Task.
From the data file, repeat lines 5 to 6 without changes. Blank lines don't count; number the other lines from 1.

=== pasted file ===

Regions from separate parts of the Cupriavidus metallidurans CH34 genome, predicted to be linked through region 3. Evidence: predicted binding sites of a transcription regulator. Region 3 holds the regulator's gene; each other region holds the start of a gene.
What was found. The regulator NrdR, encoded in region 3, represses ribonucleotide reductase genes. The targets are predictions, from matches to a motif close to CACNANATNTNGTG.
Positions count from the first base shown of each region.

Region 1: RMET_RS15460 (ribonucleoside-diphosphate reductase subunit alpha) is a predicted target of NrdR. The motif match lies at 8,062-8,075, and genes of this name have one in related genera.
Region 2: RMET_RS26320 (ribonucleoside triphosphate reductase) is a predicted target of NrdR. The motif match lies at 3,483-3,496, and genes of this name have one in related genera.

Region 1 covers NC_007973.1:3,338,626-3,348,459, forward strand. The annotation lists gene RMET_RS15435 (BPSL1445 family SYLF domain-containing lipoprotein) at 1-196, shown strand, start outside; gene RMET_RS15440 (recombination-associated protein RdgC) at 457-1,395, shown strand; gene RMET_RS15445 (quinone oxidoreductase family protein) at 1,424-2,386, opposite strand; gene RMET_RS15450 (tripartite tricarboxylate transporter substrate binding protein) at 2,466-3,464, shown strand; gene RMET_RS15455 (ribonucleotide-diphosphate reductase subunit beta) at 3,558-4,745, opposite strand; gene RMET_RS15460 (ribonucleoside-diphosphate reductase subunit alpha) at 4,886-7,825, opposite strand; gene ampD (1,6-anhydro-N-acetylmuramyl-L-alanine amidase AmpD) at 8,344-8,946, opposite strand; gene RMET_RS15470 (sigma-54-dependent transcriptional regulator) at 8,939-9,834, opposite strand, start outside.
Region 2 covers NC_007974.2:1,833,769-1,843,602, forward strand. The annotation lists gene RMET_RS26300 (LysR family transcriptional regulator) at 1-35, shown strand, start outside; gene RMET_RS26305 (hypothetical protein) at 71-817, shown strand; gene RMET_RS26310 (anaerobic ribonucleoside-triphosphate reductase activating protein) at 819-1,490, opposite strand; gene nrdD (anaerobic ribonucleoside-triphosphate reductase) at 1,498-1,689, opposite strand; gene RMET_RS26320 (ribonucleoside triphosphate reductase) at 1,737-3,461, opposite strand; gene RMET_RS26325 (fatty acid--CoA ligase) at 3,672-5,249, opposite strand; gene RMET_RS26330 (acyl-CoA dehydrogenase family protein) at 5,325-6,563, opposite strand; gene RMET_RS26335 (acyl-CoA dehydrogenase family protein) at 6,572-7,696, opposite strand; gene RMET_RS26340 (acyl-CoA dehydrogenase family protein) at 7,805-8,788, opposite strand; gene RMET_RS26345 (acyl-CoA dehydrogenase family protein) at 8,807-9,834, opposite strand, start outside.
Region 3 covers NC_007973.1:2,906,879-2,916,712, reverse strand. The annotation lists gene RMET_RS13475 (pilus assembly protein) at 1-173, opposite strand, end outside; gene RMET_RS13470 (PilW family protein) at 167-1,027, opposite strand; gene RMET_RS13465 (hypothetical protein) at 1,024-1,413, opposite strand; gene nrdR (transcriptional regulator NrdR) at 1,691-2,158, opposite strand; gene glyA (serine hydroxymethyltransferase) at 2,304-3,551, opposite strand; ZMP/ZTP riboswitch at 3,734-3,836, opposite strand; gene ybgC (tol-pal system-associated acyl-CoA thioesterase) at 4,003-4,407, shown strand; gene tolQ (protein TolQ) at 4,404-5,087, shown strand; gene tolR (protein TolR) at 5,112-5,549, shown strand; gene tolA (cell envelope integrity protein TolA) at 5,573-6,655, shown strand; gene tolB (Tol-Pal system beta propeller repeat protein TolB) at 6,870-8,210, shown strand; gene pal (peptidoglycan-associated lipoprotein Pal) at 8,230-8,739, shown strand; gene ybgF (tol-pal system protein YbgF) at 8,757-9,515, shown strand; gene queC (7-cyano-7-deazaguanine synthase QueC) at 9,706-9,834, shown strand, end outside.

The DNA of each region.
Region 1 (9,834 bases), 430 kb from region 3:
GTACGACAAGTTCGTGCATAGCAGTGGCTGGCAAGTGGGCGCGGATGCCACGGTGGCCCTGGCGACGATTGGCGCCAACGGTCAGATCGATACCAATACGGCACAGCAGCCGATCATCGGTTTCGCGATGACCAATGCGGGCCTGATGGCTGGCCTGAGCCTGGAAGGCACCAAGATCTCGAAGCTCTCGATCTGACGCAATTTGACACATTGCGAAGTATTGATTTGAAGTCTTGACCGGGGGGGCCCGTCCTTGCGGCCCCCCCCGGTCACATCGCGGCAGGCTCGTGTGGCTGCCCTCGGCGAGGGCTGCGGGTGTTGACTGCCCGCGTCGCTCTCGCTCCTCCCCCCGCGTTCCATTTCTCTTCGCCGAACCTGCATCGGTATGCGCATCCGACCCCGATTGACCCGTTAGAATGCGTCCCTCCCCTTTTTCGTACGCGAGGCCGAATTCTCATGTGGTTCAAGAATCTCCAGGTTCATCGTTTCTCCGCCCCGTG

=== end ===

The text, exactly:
Region 2: RMET_RS26320 (ribonucleoside triphosphate reductase) is a predicted target of NrdR. The motif match lies at 3,483-3,496, and genes of this name have one in related genera.

Region 1 covers NC_007973.1:3,338,626-3,348,459, forward strand. The annotation lists gene RMET_RS15435 (BPSL1445 family SYLF domain-containing lipoprotein) at 1-196, shown strand, start outside; gene RMET_RS15440 (recombination-associated protein RdgC) at 457-1,395, shown strand; gene RMET_RS15445 (quinone oxidoreductase family protein) at 1,424-2,386, opposite strand; gene RMET_RS15450 (tripartite tricarboxylate transporter substrate binding protein) at 2,466-3,464, shown strand; gene RMET_RS15455 (ribonucleotide-diphosphate reductase subunit beta) at 3,558-4,745, opposite strand; gene RMET_RS15460 (ribonucleoside-diphosphate reductase subunit alpha) at 4,886-7,825, opposite strand; gene ampD (1,6-anhydro-N-acetylmuramyl-L-alanine amidase AmpD) at 8,344-8,946, opposite strand; gene RMET_RS15470 (sigma-54-dependent transcriptional regulator) at 8,939-9,834, opposite strand, start outside.